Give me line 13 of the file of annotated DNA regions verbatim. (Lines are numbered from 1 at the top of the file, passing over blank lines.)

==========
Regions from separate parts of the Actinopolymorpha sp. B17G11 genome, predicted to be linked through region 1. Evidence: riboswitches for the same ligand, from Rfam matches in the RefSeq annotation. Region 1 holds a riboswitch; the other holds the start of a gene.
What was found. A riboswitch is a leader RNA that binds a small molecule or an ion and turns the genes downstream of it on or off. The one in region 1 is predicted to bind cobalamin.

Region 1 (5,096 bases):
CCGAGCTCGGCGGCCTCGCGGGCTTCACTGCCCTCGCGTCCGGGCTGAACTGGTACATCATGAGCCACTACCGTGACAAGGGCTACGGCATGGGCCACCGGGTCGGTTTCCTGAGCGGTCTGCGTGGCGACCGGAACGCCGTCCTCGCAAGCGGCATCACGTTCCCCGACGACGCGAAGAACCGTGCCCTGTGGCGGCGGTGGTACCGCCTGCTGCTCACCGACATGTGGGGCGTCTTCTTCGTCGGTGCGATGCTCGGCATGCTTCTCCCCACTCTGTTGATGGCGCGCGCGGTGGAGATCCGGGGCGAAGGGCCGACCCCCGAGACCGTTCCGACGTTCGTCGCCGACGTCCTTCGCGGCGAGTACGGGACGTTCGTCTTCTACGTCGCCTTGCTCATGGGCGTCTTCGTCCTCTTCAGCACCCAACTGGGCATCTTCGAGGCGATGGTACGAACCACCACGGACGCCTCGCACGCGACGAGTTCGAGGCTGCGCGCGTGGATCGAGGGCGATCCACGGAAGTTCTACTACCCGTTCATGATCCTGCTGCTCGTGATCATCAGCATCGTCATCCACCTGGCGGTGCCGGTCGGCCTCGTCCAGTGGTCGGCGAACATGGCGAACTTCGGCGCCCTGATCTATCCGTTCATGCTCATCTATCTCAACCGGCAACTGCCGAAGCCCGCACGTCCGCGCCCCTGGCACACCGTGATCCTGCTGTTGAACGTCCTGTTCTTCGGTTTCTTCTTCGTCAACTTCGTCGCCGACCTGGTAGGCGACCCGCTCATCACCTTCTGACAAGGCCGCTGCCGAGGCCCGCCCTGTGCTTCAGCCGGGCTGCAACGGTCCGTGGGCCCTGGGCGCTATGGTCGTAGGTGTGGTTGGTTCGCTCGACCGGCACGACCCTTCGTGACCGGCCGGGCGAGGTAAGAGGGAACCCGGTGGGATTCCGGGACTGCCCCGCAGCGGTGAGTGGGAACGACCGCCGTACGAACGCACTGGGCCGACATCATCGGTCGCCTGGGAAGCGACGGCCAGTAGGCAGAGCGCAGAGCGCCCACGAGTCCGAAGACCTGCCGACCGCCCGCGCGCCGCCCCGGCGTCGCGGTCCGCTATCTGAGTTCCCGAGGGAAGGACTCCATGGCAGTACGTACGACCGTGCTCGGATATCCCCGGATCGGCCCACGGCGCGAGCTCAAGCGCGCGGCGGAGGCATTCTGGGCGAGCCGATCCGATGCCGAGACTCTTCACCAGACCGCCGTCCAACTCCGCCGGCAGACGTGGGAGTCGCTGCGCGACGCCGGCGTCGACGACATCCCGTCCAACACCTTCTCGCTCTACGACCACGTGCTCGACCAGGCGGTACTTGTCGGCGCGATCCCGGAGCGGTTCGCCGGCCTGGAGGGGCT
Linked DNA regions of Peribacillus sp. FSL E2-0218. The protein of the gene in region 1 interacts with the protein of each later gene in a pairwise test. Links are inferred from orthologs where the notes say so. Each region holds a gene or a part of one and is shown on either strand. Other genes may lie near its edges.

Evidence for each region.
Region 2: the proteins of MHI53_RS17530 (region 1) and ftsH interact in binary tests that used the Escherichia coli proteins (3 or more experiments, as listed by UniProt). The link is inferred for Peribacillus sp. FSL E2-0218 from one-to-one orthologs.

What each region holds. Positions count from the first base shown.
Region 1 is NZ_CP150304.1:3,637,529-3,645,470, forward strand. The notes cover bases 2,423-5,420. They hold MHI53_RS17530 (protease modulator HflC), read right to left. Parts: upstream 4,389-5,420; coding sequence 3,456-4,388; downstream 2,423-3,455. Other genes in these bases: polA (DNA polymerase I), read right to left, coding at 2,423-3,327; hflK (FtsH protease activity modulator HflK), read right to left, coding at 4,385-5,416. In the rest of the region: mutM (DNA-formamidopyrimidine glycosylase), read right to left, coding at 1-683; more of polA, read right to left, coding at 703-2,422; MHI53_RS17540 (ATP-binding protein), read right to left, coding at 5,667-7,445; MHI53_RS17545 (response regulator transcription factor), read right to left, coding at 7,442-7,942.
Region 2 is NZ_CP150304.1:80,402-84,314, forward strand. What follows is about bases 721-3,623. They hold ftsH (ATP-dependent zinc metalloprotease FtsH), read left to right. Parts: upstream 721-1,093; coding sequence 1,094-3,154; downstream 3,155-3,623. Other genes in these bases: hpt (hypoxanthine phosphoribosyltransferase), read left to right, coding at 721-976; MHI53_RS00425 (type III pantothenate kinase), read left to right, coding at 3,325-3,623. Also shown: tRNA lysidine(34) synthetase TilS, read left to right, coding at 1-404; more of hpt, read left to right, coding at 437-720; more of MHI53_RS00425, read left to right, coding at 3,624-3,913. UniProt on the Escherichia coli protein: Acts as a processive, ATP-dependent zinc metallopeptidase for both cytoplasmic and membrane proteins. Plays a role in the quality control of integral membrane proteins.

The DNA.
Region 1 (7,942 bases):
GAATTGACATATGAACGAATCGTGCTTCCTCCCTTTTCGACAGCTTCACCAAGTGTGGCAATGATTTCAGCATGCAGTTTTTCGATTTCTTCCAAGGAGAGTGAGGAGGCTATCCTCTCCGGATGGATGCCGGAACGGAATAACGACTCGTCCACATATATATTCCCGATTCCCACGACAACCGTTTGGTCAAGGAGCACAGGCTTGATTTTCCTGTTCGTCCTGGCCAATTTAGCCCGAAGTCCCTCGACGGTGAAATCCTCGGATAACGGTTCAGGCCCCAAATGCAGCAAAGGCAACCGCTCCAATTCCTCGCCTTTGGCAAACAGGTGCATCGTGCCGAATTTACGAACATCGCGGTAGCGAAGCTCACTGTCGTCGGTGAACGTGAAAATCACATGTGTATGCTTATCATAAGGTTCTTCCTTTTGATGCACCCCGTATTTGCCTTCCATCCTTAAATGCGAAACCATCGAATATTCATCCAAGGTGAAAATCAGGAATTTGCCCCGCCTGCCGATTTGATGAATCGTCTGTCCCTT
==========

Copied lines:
GAATTGACATATGAACGAATCGTGCTTCCTCCCTTTTCGACAGCTTCACCAAGTGTGGCAATGATTTCAGCATGCAGTTTTTCGATTTCTTCCAAGGAGAGTGAGGAGGCTATCCTCTCCGGATGGATGCCGGAACGGAATAACGACTCGTCCACATATATATTCCCGATTCCCACGACAACCGTTTGGTCAAGGAGCACAGGCTTGATTTTCCTGTTCGTCCTGGCCAATTTAGCCCGAAGTCCCTCGACGGTGAAATCCTCGGATAACGGTTCAGGCCCCAAATGCAGCAAAGGCAACCGCTCCAATTCCTCGCCTTTGGCAAACAGGTGCATCGTGCCGAATTTACGAACATCGCGGTAGCGAAGCTCACTGTCGTCGGTGAACGTGAAAATCACATGTGTATGCTTATCATAAGGTTCTTCCTTTTGATGCACCCCGTATTTGCCTTCCATCCTTAAATGCGAAACCATCGAATATTCATCCAAGGTGAAAATCAGGAATTTGCCCCGCCTGCCGATTTGATGAATCGTCTGTCCCTT